6. For the question of whether the U.S. should or should not preserve its supremacy, see: Robert Jervis, “International Primacy: Is the Game Worth the Candle?” International Security, Vol. 17, No. 4 (Spring 1993), pp. 52-67. According to some analysts, unipolarity is in the self-interest of the strongest nation dominating the system as well as dominating international politics in general. William C. Wohlforth, for example, argues that the current unipolarity avoids the sources of conflict that past systems hold. Consequently, unipolarity means the absence of two big problems, which has delivered the statesmen of past epochs: (1) hegemonic rivalry, and (2) balance-of-power politics among the major powers. William C. Wohlforth, “The Stability of a Unipolar World,” International Security, Vol. 24, No. 1 (Summer 1999), pp. 5-41, at p. 26.
7. According to Kupchan, America’s unipolar moment will not last for long. Kupchan notes that “even if the U.S. economy grows at a healthy rate, America’s share of world product and its global influence will decline as other large countries develop and become less enamored of following America’s lead.” Kupchan, “After Pax Americana,” pp. 40, 41; and Kupchan, The End of the American Era: U.S. Foreign Policy and the Geopolitics of the Twenty-First Century (New York: A. Knopf, 2002).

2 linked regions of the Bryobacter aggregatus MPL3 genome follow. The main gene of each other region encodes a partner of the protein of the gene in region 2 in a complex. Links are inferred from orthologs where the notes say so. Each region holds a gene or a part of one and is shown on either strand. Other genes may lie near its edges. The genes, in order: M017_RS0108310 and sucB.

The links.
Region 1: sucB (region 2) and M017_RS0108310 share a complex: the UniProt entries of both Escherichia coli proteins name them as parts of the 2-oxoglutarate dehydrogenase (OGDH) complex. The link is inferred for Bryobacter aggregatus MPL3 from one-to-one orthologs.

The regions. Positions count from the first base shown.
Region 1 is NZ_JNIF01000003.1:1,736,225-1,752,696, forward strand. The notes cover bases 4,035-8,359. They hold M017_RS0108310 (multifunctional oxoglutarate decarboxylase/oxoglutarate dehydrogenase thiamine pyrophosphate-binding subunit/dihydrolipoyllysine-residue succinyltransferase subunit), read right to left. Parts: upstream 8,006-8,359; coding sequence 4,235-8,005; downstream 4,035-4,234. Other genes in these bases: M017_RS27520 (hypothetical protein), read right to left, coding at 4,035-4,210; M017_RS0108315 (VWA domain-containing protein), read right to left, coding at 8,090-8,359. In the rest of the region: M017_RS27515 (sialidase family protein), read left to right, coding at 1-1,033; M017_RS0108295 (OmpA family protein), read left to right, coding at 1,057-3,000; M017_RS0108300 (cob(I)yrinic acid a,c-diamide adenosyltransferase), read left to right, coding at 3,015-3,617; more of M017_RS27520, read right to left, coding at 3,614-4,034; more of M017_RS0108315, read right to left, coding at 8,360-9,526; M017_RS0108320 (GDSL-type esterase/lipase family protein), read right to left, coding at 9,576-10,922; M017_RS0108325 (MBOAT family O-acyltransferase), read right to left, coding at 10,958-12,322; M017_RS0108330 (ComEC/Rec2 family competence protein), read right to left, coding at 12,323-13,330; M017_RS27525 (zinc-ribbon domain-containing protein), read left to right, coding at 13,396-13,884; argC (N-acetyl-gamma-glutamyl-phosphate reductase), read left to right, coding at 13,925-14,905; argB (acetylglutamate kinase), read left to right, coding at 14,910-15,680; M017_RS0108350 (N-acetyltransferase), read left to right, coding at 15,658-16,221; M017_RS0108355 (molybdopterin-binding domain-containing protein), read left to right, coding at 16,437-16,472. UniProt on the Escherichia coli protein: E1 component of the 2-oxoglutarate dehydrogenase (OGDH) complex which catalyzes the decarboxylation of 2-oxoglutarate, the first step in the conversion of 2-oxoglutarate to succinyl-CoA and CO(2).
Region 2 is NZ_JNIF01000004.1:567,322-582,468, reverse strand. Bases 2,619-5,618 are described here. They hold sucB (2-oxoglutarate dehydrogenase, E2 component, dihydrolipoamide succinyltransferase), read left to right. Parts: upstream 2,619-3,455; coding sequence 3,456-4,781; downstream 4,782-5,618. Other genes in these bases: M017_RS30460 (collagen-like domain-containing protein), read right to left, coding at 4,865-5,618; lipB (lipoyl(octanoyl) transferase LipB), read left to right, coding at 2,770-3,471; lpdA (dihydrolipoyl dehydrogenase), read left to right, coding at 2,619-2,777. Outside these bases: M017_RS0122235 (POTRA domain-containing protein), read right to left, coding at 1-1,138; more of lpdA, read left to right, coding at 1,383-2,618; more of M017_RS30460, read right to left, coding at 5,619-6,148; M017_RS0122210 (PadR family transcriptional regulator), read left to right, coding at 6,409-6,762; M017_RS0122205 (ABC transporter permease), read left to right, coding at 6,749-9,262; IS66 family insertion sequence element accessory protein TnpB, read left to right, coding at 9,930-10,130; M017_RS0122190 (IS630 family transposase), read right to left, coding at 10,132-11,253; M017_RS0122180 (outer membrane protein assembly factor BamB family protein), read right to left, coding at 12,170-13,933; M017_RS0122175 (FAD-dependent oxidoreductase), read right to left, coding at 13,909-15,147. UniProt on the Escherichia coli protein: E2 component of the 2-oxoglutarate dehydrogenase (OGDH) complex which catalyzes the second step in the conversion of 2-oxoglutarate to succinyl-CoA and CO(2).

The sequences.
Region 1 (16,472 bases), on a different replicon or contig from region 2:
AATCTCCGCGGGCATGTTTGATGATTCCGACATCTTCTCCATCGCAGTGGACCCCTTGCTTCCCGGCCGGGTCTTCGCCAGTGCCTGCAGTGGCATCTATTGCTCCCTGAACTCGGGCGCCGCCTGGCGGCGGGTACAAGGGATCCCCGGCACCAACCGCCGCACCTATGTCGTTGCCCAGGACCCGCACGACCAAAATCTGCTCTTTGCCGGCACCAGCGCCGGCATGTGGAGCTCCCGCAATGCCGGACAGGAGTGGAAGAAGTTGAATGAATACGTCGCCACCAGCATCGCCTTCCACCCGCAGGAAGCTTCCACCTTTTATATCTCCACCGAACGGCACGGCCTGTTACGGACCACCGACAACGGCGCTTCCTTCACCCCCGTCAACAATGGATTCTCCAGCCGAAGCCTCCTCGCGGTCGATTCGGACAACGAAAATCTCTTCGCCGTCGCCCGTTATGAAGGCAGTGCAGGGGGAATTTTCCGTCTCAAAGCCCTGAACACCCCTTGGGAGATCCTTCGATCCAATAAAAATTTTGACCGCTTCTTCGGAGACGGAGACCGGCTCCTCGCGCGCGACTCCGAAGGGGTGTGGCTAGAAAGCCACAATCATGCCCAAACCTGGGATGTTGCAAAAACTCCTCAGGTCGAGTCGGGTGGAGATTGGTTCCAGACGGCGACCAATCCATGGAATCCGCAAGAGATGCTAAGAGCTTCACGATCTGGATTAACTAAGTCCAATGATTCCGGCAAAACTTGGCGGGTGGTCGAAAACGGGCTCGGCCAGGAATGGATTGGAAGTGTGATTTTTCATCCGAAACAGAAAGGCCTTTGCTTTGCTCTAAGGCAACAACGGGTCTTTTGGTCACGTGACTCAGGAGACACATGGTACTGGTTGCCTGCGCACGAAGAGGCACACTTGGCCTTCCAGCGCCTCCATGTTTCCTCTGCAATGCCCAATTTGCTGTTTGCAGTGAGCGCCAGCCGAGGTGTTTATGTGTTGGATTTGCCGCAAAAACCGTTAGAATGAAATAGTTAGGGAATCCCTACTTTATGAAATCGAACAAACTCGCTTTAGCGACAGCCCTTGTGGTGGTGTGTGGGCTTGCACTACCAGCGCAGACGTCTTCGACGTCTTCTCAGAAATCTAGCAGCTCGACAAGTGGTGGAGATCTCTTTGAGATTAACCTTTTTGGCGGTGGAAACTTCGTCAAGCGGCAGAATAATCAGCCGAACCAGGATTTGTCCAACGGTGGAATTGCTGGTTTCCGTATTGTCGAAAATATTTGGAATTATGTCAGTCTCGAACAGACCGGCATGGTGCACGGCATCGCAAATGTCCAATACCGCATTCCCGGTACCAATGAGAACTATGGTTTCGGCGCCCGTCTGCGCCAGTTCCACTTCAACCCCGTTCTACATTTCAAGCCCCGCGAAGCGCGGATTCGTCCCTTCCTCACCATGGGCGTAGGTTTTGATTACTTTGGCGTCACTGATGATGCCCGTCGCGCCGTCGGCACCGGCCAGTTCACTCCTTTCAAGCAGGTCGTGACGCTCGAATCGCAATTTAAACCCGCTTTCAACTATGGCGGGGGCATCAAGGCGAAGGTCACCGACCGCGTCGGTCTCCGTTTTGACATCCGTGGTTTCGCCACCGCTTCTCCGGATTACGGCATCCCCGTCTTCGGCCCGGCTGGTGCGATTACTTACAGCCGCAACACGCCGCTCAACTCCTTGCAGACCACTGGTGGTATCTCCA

9. Benign states seek primarily to keep, not increase, their resources. For them the costs of war exceed the gains. Aggressive states seek to increase, not just keep, their resources. For them the gains from war exceed the costs. Schweller, “Tripolarity and the Second World War,” p. 76. I am using the terms benign vs. aggressive, or status quo vs. revisionist power, interchangeably in order to label the same states’ different manners in dissimilar eras. Most students of international relations, however, argue that states should be coded as either status quo or revisionist. The most well-known is the division between defensive realism and offensive realism, which use the following terms: status quo, in which great powers’ search for power has limits; revisionist states [are also called imperialist (Hans J. Morgenthau, Politics Among Nations: The Struggle for Power and Peace, 5th ed. (New York: Knopf, 1978), and aggressors (Jervis, “Cooperation under the Security Dilemma,” World Politics, Vol. 30, No. 2 (January 1978), pp. 167-214], in which great powers maximize their relative power. For defensive realism, see: Waltz, Theory of International Politics; Stephen M. Walt, The Origins of Alliances (Ithaca: Cornell University Press, 1987); and Jack L. Snyder, Myths of Empire: Domestic Politics and International Ambition (Ithaca, N.Y.: Cornell University Press, 1991). For offensive realism, see: Mearsheimer, The Tragedy of Great Power Politics; Eric J. Labs, “Beyond Victory: Offensive Realism and the Expansion of War Aims,” Security Studies, Vol. 6, No. 4 (Summer 1997), pp. 1-49; and Fareed Zakaria, From Wealth to Power: The Unusual Origins of America’s World Role (Princeton, N.J.: Princeton university Press, 1998). Also see Jeffrey W. Taliaferro, “Security Seeking under Anarchy: Defensive Realism Revisited,” International Security, Vol. 25, No. 3 (Winter 2000/01), pp. 128-161; and Glenn H. Snyder, “Mearsheimer’s World—Offensive Realism and the Struggle for Security,” International Security, Vol. 27, No. 1 (Summer 2002), pp. 149-173. Schweller asks, “If states are assumed to seek nothing more than their own survival, why would they feel threatened? Why would they engage in balancing behavior?” Schweller, “Neorealism’s Status-Quo Bias: What Security Dilemma?” Security Studies, Vol. 5, No. 3 (Spring 1996), pp. 90-121, at p. 91. However, Schweller’s revisionist states are different from Mearsheimer’s states, because they have non-security as well as security goals.